JSU freshmen required to buy meal plan

Jacksonville State students eat lunch at Jack Hopper Dining Hall last week. Photo: Trent Penny/The Anniston Star

JACKSONVILLE โ€” It's more expensive, but a meal plan is better than eating Ramen noodles.

That's the consensus shared by a handful of students at Jacksonville State University, where this year freshmen who live on campus are required to purchase a meal plan for $1,100.

For students like Austin Phillips, 18, that's a bargain.

"I can eat all I want for free," he said, munching on fries at Hopper Dining Hall on Friday, a plate of mashed potatoes and beef tips up next.

Hopper Dining Hall offers a variety of food options this year. There are sizzling salads and international cuisines and a lot more space to eat them in.

JSU's food service provider Sodexo paid for the renovations. The company spent $2 million on improving the dining hall and adding new eateries and coffee spots across campus. And there's more to come, including a Baha Fresh Mexican Grill and a sandwich shop.

No tuition money paid for the new perks. But students โ€” indirectly โ€” are footing the bill.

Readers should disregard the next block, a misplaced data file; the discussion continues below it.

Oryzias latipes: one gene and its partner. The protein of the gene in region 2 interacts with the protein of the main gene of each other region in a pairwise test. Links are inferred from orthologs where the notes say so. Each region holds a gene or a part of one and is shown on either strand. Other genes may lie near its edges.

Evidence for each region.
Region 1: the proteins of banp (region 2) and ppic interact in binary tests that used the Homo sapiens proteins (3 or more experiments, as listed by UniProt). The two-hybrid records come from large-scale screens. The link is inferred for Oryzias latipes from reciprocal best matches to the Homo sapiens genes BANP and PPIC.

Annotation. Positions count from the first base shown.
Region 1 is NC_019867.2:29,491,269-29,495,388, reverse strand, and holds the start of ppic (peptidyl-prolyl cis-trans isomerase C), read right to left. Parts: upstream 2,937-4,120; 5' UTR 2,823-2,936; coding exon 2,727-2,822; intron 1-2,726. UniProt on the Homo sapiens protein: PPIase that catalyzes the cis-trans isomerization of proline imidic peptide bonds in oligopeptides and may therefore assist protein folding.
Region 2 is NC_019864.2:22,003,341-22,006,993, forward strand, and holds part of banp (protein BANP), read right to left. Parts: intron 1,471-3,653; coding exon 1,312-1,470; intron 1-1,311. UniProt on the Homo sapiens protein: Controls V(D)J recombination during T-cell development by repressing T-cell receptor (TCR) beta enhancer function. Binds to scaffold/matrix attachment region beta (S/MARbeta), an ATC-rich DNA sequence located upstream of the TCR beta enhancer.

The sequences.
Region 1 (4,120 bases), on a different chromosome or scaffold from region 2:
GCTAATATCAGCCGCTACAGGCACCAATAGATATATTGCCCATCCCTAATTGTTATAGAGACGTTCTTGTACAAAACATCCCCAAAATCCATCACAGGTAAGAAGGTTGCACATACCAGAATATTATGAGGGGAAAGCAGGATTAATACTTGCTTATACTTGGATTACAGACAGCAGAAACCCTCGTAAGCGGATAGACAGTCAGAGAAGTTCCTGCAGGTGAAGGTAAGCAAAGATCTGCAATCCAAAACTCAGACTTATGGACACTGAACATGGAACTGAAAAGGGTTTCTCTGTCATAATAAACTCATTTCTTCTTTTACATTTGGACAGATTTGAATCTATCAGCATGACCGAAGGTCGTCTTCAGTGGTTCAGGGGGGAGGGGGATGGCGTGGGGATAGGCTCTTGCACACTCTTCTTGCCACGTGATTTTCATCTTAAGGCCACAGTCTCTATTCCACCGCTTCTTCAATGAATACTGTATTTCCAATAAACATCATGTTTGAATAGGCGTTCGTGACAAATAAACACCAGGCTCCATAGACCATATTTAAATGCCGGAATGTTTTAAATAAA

In tacking on the mandatory meal plan, Sodexo agrees to reinvest its money on campus.

Joe Whitmore, director of institutional support services, said that JSU had been the only public university in the state that did not require a meal plan.

"The thought behind this is to create more of a social environment, more unified environment," he said, adding it gives students more things to do on campus.

That leads to happier students, which means more students graduating from JSU.

Final numbers aren't in, but Whitmore believes more than 1,350 purchased a meal plan this year. That's a jump of more than 400 students.

"We're very excited about the feedback and where we are right now," he said.

But it's not just freshmen purchasing the meal ticket. Blake Seguin, a 21-year-old business major, said the new options made it worth the money for a meal plan. He said the dining hall rivaled that of any university in Alabama.

Next year, most freshmen (except those from a handful of surrounding counties) will be required to live on campus.

The dining program isn't directly related to that, but it's part of a master plan of improving retention rates and bettering student life.

Freshman Page Harris said she doesn't get up to eat breakfast. But after classes and track practice, she eats at the dining hall. The food is OK, she said, but it's better than eating fast food.

"In here, you don't have to eat all that nasty stuff," she said.

Matt Justice, 19, of Cedartown, Ga., said that when he realized he had to purchase a meal plan, "I was really kinda happy. I didn't have to cook noodles all the time. I could just come in here and eat."

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